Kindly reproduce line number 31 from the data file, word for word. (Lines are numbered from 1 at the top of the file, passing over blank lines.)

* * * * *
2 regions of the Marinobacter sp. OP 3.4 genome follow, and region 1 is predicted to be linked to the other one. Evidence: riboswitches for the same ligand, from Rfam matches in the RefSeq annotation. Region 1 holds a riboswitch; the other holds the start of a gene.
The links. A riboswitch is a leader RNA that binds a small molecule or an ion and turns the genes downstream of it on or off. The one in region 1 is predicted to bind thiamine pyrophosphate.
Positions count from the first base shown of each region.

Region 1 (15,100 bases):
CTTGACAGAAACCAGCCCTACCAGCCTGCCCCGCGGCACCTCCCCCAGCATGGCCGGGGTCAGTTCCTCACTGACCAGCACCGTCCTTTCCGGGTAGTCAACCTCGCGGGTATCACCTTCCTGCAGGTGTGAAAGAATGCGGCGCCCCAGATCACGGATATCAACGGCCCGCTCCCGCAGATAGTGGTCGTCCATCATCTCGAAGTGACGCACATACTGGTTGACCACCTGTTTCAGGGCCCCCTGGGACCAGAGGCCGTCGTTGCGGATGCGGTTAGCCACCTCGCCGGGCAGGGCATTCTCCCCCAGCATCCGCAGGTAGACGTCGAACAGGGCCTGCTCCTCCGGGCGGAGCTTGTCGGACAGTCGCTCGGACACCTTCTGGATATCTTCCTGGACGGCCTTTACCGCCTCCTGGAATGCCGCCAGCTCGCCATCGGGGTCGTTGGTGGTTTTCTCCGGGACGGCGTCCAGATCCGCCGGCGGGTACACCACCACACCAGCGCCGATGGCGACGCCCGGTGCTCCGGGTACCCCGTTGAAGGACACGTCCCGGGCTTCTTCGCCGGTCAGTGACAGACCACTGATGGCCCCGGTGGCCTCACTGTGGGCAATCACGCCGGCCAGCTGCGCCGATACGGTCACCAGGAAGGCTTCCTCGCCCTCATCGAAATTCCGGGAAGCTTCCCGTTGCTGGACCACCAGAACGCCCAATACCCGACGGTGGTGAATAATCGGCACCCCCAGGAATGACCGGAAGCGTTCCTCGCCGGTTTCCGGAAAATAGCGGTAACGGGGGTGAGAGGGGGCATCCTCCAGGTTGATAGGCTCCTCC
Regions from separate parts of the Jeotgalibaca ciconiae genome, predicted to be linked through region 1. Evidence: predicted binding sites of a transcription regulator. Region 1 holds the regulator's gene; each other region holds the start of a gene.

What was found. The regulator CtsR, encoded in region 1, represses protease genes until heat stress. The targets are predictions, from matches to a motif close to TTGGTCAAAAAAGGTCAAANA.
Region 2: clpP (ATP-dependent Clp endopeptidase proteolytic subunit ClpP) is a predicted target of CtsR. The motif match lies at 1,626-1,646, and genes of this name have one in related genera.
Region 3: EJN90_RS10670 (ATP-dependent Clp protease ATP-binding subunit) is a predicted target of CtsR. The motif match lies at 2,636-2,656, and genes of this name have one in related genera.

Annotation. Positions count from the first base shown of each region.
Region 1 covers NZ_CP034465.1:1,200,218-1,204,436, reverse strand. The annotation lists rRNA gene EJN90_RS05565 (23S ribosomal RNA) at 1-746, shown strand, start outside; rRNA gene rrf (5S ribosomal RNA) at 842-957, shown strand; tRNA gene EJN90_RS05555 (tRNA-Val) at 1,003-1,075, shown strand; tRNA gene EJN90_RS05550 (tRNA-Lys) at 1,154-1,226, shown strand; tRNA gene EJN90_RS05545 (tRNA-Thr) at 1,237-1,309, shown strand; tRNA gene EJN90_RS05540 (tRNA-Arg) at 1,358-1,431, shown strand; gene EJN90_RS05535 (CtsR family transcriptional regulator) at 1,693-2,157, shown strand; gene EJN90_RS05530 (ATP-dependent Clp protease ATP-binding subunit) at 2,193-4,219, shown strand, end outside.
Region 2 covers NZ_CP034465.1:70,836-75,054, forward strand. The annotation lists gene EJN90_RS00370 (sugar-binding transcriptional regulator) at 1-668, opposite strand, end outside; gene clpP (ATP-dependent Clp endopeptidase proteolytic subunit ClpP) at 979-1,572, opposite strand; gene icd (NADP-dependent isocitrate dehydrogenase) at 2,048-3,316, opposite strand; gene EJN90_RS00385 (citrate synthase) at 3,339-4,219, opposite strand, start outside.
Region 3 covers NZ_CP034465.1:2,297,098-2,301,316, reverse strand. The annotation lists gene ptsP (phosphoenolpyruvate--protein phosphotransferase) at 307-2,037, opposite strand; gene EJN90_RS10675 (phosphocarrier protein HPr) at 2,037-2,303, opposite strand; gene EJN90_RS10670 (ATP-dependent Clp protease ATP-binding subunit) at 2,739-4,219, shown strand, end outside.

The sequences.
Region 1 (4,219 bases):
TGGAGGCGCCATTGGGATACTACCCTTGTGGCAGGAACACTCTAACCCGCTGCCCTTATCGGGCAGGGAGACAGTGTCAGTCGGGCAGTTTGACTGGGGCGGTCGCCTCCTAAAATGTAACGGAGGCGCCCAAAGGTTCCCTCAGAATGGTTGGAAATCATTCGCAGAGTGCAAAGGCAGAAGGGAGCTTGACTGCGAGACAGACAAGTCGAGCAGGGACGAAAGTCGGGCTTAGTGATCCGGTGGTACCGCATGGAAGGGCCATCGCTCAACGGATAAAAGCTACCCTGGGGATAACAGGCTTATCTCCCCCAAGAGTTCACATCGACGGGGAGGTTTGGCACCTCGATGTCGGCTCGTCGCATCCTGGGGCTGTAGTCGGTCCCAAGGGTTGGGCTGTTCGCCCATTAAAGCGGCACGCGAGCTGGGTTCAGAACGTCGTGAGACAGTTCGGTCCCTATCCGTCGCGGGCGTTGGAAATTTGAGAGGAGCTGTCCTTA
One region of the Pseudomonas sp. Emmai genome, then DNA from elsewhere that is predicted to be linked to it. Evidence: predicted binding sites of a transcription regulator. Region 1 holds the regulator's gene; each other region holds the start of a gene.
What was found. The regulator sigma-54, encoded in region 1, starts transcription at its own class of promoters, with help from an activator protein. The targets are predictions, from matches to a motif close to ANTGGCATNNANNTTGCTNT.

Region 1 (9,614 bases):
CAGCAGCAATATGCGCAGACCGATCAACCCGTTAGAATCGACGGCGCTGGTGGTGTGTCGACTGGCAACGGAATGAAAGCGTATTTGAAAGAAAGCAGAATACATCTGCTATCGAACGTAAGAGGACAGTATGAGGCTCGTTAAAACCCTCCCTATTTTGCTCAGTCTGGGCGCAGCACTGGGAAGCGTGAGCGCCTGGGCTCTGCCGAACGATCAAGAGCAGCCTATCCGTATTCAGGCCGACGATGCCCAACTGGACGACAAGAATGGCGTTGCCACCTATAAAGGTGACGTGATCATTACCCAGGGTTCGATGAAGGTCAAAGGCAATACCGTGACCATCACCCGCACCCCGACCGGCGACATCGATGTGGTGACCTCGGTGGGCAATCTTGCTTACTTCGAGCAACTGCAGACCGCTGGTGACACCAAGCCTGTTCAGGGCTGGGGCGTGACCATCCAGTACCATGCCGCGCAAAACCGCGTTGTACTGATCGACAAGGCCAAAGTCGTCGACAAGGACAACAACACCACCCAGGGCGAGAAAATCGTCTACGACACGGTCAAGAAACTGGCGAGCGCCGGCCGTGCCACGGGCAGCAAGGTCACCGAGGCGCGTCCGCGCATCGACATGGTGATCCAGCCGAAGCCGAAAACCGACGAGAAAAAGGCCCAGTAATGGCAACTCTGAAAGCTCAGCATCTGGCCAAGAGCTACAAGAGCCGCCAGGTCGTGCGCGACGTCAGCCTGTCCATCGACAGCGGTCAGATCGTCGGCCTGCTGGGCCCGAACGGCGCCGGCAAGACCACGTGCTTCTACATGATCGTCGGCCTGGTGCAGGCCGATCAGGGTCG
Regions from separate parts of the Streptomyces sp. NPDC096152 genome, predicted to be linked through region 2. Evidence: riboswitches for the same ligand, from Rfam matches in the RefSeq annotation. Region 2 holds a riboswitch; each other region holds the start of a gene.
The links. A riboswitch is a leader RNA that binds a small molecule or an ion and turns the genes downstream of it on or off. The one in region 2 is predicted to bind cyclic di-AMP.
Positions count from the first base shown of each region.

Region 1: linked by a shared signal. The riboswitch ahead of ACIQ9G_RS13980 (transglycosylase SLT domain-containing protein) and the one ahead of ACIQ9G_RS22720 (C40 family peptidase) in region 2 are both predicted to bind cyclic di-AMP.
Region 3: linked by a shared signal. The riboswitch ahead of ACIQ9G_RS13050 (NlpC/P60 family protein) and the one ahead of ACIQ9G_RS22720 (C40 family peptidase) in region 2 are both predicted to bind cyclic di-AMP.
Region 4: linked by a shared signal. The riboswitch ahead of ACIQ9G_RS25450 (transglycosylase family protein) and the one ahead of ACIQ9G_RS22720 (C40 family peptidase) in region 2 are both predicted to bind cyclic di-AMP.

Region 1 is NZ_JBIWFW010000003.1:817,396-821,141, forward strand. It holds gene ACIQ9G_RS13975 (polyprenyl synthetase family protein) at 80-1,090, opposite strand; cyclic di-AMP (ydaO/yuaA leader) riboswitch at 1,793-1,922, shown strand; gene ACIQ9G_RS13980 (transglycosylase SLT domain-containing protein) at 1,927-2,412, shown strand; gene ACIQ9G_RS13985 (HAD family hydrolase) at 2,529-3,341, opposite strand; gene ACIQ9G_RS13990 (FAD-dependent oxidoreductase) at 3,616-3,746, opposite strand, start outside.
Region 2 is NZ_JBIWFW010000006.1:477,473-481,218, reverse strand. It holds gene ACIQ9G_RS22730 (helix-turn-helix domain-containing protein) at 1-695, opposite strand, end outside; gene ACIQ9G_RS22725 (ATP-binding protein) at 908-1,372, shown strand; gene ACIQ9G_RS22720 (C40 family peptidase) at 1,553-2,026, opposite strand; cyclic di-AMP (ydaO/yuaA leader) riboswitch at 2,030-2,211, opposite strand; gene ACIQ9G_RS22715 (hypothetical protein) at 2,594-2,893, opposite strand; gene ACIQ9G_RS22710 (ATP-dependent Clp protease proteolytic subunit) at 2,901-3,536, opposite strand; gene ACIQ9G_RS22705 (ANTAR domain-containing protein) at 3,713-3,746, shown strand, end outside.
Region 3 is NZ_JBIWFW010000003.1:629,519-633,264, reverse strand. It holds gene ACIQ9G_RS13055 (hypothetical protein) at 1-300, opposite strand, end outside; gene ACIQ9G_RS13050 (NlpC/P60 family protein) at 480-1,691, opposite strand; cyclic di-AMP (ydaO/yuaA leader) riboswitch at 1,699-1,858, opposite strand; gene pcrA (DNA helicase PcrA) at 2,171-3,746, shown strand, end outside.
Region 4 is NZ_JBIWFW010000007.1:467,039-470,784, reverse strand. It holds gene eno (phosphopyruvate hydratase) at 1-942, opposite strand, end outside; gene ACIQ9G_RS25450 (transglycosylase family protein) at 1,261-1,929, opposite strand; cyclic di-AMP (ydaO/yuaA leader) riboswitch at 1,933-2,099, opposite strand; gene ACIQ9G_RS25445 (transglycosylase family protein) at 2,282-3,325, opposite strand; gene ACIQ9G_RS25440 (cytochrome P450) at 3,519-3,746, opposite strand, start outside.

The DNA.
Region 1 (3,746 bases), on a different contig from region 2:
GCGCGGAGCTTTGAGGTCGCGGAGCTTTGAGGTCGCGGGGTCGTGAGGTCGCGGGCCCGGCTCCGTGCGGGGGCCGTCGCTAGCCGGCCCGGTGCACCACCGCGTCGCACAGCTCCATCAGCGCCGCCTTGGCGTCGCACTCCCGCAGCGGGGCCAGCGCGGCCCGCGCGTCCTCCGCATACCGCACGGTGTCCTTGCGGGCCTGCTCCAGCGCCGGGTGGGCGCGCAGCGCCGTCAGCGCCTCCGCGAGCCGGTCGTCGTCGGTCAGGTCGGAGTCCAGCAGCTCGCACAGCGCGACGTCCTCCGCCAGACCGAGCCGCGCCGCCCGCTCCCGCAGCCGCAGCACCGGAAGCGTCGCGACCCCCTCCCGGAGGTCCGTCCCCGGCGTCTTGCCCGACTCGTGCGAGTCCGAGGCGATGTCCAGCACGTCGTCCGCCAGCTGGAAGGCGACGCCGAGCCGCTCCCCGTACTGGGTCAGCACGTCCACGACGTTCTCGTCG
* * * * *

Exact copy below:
The DNA.